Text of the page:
At the ICJ we work with national judges and lawyers in many countries, and some of the best days are in meetings or workshops, when we are analysing how international human rights law applies to a national situation and you see someone being persuaded, or working out how to use international law to take a case or defend a client.
Of course some of the most memorable days are when there is a decision that really strengthens human rights. The day we got the European Court of Human Rights decision in the El-Masry case – in which the ICJ intervened – finding that complicity in the renditions system violated the Convention, was a very good day. For me, judgments like that, that apply and advance the law to protect human rights on issues that national legal systems have failed to address, are a vindication of the international human rights system.
What do you think are the greatest global challenges for women looking to access justice?
The barriers to accessing justice are huge for most women, in most places. The first is that, in many countries, the law still provides inadequate protection – for example against gender inequality, sexual or domestic violence – or there are inadequate procedures to access remedies or accountability through the courts.
Even where the legal frameworks exist, discriminatory attitudes or assumptions by the police, prosecutors and judges can mean that crimes against women are not taken seriously or adequately investigated, that women are discouraged from reporting crimes or pursuing prosecutions, and that perpetrators escape accountability.
The practical challenges are also very significant. They include poverty, lack of information about rights and the absence of legal advice and legal aid, but also limitations on freedom to travel to court or unavailability of transport to access legal advice. Even where legal aid is available in theory, it might not be safe to avail of it, or women might not be able to rely on lawyers to be aware of and sensitive to violations of their rights.
How important do you think gender parity is for the legal profession?
As in every profession, it’s essential to have women represented equally with men, including at the most senior levels, and that battle is very far from won. Globally, only about 25% of judges are women, and the figure is much lower for senior judges.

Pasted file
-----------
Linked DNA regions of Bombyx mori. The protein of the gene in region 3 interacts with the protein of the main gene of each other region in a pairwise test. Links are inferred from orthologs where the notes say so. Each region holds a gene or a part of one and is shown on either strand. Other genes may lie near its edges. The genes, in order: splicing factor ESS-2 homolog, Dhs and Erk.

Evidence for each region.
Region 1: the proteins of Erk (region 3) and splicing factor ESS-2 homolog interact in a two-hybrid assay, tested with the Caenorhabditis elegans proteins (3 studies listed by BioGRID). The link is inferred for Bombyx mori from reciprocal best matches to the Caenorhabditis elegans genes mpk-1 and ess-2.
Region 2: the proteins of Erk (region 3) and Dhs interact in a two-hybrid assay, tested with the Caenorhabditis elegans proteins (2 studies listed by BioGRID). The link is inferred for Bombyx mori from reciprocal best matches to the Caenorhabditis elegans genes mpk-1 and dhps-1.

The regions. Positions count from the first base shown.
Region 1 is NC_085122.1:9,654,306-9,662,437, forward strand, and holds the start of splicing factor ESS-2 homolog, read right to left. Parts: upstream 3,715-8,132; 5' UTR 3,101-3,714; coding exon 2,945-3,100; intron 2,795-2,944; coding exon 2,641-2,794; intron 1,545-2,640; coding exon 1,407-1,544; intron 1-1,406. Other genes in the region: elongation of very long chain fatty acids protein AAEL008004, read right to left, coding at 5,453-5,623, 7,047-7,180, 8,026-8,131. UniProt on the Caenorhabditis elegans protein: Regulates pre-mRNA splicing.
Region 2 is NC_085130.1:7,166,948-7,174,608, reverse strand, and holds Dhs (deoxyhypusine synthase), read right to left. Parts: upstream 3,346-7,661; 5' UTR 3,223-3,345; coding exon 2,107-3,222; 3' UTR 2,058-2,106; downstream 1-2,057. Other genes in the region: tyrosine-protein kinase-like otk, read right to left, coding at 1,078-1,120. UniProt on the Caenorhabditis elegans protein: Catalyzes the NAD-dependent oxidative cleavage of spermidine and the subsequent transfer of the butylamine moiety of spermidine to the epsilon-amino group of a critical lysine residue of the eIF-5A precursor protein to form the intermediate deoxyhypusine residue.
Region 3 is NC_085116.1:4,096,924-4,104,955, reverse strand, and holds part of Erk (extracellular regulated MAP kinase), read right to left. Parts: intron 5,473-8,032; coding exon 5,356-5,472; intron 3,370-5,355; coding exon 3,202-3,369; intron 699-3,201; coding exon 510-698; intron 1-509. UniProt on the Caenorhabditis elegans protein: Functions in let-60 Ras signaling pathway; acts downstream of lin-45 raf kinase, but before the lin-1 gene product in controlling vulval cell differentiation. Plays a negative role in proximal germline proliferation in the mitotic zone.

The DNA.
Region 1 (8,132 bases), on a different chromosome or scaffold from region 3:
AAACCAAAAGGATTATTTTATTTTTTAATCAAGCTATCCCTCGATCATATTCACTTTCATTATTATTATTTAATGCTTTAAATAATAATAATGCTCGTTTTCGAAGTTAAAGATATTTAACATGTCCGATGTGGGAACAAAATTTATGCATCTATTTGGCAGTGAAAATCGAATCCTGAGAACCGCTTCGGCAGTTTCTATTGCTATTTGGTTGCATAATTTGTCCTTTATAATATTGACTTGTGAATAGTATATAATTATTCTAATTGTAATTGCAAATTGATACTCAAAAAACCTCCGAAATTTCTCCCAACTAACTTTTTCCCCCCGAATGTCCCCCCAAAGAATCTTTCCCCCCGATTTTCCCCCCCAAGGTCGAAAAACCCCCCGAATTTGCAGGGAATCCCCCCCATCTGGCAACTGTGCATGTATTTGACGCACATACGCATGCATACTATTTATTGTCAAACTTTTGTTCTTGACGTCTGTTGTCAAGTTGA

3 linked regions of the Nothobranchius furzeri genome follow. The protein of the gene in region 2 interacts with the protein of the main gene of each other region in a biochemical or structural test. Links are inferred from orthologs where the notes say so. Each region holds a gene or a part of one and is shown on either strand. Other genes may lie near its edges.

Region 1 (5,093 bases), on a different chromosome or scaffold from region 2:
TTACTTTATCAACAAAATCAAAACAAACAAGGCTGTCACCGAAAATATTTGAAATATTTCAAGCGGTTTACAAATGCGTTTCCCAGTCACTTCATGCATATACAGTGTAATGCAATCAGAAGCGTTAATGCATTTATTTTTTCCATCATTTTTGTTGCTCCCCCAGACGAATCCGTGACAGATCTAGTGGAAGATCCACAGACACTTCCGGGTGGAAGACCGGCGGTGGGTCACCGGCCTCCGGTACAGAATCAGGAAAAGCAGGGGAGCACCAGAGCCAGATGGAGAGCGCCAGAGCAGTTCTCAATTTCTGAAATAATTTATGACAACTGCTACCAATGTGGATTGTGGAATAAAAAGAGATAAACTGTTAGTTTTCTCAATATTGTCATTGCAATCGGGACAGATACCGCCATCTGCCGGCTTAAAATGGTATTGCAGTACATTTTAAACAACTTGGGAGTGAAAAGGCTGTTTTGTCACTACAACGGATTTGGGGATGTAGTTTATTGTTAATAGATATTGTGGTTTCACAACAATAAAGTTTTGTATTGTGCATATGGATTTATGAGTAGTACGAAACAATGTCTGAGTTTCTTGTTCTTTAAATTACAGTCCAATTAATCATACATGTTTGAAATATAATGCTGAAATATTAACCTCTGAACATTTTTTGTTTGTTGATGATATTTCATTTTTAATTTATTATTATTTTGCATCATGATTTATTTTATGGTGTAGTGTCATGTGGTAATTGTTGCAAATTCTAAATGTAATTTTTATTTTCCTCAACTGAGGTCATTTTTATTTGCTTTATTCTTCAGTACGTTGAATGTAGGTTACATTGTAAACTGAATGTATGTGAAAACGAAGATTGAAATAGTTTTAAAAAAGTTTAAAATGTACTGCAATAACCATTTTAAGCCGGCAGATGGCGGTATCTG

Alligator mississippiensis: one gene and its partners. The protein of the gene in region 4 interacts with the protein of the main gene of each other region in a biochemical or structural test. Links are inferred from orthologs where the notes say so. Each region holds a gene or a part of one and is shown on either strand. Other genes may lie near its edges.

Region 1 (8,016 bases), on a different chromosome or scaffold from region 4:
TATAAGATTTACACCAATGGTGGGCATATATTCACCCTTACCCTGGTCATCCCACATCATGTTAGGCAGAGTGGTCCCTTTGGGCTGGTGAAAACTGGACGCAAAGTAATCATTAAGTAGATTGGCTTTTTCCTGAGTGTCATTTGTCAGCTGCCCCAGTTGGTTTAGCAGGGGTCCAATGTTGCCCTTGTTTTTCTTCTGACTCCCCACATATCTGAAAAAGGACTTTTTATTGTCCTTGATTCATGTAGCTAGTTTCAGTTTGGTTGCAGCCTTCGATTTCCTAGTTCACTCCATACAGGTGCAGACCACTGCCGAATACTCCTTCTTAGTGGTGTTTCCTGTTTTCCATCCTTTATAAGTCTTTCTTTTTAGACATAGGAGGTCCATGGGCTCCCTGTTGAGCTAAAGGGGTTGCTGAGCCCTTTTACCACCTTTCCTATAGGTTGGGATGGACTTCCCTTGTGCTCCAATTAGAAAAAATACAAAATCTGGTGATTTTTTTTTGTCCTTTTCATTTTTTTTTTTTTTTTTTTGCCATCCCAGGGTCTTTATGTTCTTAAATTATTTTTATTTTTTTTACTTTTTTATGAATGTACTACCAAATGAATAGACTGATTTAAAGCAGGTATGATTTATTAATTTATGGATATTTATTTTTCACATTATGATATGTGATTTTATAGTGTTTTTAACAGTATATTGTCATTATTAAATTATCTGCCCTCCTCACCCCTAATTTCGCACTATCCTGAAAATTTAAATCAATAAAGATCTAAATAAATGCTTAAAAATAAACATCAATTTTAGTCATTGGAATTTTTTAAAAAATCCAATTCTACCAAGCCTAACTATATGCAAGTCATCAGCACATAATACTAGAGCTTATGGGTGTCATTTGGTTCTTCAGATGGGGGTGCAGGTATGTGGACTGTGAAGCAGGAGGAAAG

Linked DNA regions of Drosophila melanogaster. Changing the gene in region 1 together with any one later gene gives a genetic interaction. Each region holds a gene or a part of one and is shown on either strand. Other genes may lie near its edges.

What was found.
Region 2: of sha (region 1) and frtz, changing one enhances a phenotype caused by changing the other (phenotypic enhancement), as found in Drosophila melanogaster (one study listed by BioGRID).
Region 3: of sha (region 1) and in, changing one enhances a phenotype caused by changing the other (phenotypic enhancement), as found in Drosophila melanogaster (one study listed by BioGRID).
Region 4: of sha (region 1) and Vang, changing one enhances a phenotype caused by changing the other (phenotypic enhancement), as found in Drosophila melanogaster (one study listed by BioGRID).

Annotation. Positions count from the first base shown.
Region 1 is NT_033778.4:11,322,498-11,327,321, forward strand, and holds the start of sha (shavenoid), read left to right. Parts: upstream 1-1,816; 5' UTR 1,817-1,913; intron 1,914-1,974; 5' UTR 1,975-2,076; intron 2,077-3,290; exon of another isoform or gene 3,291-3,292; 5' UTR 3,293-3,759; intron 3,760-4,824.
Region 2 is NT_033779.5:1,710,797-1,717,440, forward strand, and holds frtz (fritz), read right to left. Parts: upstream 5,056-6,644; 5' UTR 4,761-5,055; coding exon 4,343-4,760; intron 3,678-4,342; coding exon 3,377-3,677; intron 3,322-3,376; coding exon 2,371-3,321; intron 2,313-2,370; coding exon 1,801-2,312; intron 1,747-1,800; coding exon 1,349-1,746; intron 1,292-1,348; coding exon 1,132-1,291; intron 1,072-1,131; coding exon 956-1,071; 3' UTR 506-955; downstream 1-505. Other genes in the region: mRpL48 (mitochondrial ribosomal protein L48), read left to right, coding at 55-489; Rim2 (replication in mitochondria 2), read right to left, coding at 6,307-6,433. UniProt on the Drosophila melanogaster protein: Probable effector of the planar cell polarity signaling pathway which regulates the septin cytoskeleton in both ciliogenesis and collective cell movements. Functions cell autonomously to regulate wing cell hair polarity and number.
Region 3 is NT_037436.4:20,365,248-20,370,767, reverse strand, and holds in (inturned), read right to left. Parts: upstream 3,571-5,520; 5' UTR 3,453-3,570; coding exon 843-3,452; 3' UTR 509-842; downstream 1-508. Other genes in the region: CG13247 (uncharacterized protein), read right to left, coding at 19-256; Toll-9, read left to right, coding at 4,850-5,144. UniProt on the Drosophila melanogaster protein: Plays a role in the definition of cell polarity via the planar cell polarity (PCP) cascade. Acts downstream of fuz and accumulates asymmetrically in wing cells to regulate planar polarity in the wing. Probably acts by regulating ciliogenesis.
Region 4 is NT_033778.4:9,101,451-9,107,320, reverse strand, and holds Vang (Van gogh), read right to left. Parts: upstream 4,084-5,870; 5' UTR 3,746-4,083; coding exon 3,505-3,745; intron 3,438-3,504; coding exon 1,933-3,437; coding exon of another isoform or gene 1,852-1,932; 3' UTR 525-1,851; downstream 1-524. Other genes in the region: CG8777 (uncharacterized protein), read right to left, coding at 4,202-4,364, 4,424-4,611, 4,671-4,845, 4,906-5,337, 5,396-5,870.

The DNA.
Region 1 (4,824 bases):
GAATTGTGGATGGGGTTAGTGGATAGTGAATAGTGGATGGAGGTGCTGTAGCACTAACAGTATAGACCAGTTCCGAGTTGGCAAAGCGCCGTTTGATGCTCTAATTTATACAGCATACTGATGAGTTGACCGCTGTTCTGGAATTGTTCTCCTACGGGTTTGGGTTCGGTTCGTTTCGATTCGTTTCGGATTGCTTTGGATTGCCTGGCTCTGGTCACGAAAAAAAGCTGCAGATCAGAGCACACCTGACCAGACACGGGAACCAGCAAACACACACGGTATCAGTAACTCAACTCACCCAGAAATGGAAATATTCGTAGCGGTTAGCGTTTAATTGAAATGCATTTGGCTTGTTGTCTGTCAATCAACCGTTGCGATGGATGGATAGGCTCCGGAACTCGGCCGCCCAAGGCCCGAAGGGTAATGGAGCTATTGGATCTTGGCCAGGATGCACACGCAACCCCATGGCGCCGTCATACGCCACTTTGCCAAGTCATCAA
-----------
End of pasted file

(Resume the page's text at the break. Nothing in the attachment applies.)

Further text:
Equal representation of women in the legal professions is important if women are to have confidence in the legal system to protect their rights. I think it’s particularly necessary for the credibility of the judiciary, as one of the branches of state power, to be representative of society and to have a balanced composition of women and men at all levels.
Who, or what, inspires you most and why?
When I was a student I was inspired by lawyers like Mary Robinson, who fought through the Irish courts for rights of access to contraception, abortion and against the criminalization of homosexuality in the face of deep hostility from the political establishment, not to mention the Catholic Church, which was extremely powerful in Ireland then. Those cases showed how the law, and human rights law, could be applied to change society – even if it happened slowly – against all the odds.
In my work with the ICJ, I’m inspired by lawyers we work with who strive to defend the rights of their clients in countries where the rule of law is weak, and where access to a lawyer is one of the few safeguards against torture, arbitrary detention, or unfair trial. The commitment of those lawyers, who routinely show up at police stations and in court, knowing that their personal safety is at risk, or that they could be arrested or harassed themselves, is impressive. A large proportion of them are women.
What have you discovered during your career which you would have benefitted from knowing as a student?
Although I was very interested in international law from the start, I would definitely have benefited from studying more comparative law at an earlier stage. Having said that, one thing I have discovered is how much of the national law I studied – Irish law in my case – is indirectly relevant and useful to working in international human rights law. I find myself regularly trying to remember how Irish criminal procedure works, or how the Constitution is applied, as a point of comparison in analyzing other national systems.
JUSTICE is proud to be the UK Branch of the International Commission of Jurists. Tell us about how the ICJ works with women in the law worldwide.
Globally, as well as at regional levels – for example in Africa and the Middle East – the ICJ is bringing together women judges and lawyers from different jurisdictions to discuss and analyse the obstacles they have faced in their work and careers, and how to ensure women’s full and equal participation in the judiciary and legal profession. The findings from those discussions were gathered in a publication “Women and the World’s Judiciaries: Identifying Key Challenges and Opportunities” of 2013. Most recently, last year, the ICJ’s work with women lawyers and human rights defenders in Africa led to a reflection paper “Drivers of Change” that analysed the significant challenges for women working with the law and Africa, and made recommendations for how to overcome them.
Join us on 19 March 2016 for our Annual Student Conference to hear Andrea Coomber, Director of JUSTICE, in conversation with Shami Chakrabarti, Director of Liberty. Sign up now.